Notes and Editorial Reviews
After Reading Shakespeare.
Mark Twain Sez.
Matt Haimovitz (vc)
OXINGALE 2012 (71:41)
This disc, titled after the first work on it, is a
tour de force
by one of the most exciting and technically assured cellists I’ve ever heard. Nor am I alone in my admiration, for I notice that Mark Haimovitz has
been consistently praised in these pages.
After Reading Shakespeare
was written for and recorded by Sharon Robinson in March 1982. That original recording, miraculously, is still available today on Naxos. Her performance was inventive, exploratory, well nuanced. Haimovitz is all that, and more—highly dramatic, tonally powerful, and technically beyond reproach. Ah, but I must take issue with the sound quality, which—like many of Chandos’s discs—is over-reverberant. Why do classical labels insist on engineering classical recordings as if they were pop records? Do they really think that some punk or heavy metal headbanger is going to be turned on by Haimovitz playing Rorem if the sound quality is swimming in echo? Somehow I doubt it. Said headbanger, if he does gravitate to Rorem, is going to do so with or without the extra reverb, and I for one am sick of it.
Haimovitz takes an extra two minutes more than Robinson does (23 to her 21) to progress through this short cycle, but on its own merits there is absolutely nothing about it that sounds out of place or sluggish. Indeed, the poetry he imparts to “Katherine” and “Portia” is simply breathtaking, and he manages to find just the right jazzy feel for “Titania and Oberon.” For those unfamiliar with the cycle, which was also recorded successfully by Richard Slavich a decade ago on Crystal, it is typical Ned Rorem: quirky, brief, but challenging, pieces that keep the listener wondering what happens next. My favorite pieces were the neurotic opening, “Lear,” the playful “Titania and Oberon,” and the splendid “Caliban” that captures the oddball personality of the best character in Shakespeare’s
Mark Twain Sez
are world-premiere recordings of works that I found to be completely delightful. Neither the box insert nor the brief liner notes say whether it’s Haimovitz or composer Paul Moravec reading the Twain quotes at the beginning of each piece, but I suspect it’s the cellist. “Growth,” like Rorem’s “Lear,” is an energetic, almost neurotic opening number; “Humor” is slightly sardonic, as is Twain’s comment on it; “Butterfly/Kangaroo” reminds one of Prokofiev’s “Dance of the Knights” from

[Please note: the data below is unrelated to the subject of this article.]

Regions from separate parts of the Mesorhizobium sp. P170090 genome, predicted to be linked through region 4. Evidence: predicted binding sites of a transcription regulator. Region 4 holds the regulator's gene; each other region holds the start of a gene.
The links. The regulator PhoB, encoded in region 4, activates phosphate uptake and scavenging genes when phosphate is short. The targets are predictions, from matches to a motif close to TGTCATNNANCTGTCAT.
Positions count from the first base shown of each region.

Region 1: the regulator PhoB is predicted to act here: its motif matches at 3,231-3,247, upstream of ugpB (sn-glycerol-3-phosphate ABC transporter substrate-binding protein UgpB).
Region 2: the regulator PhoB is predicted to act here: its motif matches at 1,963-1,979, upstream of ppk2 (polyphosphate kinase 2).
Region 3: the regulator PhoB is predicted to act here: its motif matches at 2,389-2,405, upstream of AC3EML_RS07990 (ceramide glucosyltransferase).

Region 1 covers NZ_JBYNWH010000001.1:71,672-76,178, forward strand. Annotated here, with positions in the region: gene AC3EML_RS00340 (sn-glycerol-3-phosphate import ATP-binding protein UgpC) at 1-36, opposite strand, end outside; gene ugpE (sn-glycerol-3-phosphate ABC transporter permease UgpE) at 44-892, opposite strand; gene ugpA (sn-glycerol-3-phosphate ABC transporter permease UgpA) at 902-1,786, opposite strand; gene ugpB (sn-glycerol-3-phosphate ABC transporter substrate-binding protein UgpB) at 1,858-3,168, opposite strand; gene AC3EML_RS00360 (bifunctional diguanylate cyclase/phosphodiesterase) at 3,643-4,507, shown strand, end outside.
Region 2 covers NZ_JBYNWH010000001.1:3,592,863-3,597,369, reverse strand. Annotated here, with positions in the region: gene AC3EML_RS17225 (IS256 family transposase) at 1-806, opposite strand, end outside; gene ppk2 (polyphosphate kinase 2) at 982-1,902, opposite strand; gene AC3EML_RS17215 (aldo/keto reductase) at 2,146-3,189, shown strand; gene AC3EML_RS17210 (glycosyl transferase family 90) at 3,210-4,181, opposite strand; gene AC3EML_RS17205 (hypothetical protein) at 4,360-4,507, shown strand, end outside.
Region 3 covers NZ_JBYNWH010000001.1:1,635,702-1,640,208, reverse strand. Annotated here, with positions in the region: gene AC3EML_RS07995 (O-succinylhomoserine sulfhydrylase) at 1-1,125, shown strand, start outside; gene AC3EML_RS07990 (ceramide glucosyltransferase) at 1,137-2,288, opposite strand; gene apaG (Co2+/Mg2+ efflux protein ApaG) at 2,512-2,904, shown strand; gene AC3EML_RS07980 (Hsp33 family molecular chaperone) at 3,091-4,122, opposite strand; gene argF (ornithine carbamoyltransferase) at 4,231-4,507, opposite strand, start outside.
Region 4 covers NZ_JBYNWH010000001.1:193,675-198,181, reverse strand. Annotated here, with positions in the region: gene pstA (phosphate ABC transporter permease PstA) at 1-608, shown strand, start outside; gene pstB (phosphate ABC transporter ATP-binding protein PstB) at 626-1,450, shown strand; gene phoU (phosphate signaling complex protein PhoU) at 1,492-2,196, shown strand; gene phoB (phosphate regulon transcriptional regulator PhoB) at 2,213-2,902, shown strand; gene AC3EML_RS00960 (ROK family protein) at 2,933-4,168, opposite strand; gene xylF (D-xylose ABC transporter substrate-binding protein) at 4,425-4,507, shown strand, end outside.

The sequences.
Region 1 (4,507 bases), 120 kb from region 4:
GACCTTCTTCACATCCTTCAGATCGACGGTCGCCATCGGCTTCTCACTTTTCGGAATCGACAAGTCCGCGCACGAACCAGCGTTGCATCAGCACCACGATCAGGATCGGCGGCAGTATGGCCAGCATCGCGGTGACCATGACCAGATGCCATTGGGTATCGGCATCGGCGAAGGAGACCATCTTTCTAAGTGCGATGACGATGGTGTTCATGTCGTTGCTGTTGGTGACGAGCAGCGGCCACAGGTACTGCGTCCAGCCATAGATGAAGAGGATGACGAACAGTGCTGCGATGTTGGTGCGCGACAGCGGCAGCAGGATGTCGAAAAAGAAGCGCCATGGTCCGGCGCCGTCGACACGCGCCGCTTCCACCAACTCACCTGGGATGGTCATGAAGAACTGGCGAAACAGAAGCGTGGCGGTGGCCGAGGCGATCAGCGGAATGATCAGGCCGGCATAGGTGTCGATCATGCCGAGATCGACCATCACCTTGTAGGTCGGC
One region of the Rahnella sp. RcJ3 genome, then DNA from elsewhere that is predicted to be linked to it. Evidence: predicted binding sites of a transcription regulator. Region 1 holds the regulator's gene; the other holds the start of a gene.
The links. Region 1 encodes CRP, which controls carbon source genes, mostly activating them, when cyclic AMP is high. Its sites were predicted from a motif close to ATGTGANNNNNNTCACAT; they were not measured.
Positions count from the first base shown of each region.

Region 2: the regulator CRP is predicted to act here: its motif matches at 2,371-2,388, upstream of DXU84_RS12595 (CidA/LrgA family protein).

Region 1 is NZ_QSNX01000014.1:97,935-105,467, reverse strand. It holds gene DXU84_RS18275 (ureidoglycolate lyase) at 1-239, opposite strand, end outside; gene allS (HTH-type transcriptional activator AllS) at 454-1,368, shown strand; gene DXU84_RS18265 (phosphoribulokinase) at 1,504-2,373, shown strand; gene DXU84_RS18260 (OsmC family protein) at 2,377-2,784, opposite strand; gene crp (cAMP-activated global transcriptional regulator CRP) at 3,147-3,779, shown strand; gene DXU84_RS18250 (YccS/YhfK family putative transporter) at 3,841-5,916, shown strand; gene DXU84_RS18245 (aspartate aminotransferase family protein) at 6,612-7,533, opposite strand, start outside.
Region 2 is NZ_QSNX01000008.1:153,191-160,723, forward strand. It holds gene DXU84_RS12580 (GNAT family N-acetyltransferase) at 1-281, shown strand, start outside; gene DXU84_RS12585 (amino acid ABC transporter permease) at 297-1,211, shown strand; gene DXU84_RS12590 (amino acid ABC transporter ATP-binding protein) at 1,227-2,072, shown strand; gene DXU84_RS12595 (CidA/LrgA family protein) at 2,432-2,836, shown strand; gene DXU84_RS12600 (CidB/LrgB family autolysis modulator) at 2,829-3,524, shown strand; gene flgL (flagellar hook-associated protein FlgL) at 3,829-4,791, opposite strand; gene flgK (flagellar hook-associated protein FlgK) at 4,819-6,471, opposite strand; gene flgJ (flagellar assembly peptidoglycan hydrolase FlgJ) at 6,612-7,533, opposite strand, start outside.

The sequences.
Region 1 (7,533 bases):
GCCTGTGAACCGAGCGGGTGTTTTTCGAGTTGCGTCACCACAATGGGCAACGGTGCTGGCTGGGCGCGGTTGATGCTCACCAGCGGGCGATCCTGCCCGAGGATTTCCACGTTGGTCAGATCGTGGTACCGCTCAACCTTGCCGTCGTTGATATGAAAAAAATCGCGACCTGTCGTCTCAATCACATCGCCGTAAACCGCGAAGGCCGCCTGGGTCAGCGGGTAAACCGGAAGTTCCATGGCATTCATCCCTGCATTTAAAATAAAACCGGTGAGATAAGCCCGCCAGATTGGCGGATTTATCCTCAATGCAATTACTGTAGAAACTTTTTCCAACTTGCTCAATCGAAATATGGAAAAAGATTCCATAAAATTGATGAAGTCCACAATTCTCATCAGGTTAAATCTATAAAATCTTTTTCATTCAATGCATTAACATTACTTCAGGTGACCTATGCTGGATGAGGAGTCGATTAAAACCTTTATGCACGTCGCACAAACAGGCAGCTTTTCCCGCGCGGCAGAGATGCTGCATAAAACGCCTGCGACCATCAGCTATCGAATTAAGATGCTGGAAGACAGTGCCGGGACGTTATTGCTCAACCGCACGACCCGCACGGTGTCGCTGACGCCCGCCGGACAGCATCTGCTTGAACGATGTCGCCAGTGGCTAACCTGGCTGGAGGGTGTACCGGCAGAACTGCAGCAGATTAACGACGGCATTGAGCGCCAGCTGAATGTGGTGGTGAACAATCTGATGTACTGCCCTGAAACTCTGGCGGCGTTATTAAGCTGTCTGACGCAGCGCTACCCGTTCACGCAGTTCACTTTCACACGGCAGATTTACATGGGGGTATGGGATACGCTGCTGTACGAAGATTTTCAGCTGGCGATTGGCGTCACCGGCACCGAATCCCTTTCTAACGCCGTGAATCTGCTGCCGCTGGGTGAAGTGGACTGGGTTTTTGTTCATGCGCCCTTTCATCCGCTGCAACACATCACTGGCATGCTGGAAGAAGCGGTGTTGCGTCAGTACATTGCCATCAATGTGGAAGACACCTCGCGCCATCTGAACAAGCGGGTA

Romeo and Juliet
; “Procrastination” is a quick, scalar melody interrupted by pizzicato passages that keep raising the pitch. “The Heart” builds on a heartbeat tempo in the beginning and lyrical passages with chords that are melodic, but broken into short phrases. “Night” begins with rapid bowing high in the cello range, creating an atmosphere of drama and uncertainty that, divided by pauses, is occasionally interspersed with soft pizzicato pluckings. “We are all mad” gallops in elephantine style through strange modal permutations, while the closer, “Day dreaming,” opens with Haimovitz playing softly on the edge of the strings, creating an unreality between waking and dreaming. Lazy triplets played sumptuously in the lower register give an indication of grounding in reality which is constantly interrupted by the day dream.
was written specifically for Haimovitz in 2006 by Lewis Spratlan. To quote the liner notes, it “imagines that music has mass and can both cast a shadow and be hidden in shadow.” Spratlin accomplishes this by using the same notes in the first half of each of the four movements as in the second half, but making substantial changes in register, tempo, and articulation. It’s an interesting and fun piece to listen to, but except for the second movement, “Rambo/Rimbaud,” there is really no literary allusion in this work at all. In the first and fourth (last) movements, the shadowing effect happens on a microcosmic level as well, sometimes having just a handful of notes followed by their shadow. In the first, for instance, high, agitated music and low, sonorous snippets alternate; these are followed by their shadows, but later on the shadows begin wandering into each other’s territory until a songful melody tries to reconcile the two opposed registers. For the uninitiated, I should like to point out that
is not as playful or relaxing as its title implies, but is an edgy, rhythmically strong piece that meanders despite its rigidly intellectual layout. I liked it, and you might too, but it’s not as immediately appealing as the Rorem or Moravec numbers.
At this point, Haimovitz needs no introduction from me to readers, but since this is my first impression of him I would say—judging, of course, through the sea of echo in which he is enveloped here—that his tone is full and resonant but not as sensuous as Colin Carr’s or Yo-Yo Ma’s; his technique is quite spectacular and, it seems, specifically tailored for contemporary music. To say whether this kind of playing could be adapted to more conventional works or not I cannot tell, but within his choice of repertoire he is superb; and, with Yo-Yo going into La-La Land with over-romanticized performances of other contemporary works (his recording of Rabih Abou-Khalil’s
, for instance, was completely wide of the mark), the field of adventurous cello-playing today is clearly Haimovitz’s personal domain.
FANFARE: Lynn René Bayley
Works on This Recording
Shadow by Lewis Spratlan
Matt Haimovitz (Cello)
Period: 20th Century
Mark Twain Sez by Paul Moravec
Matt Haimovitz (Cello)
Period: 20th Century
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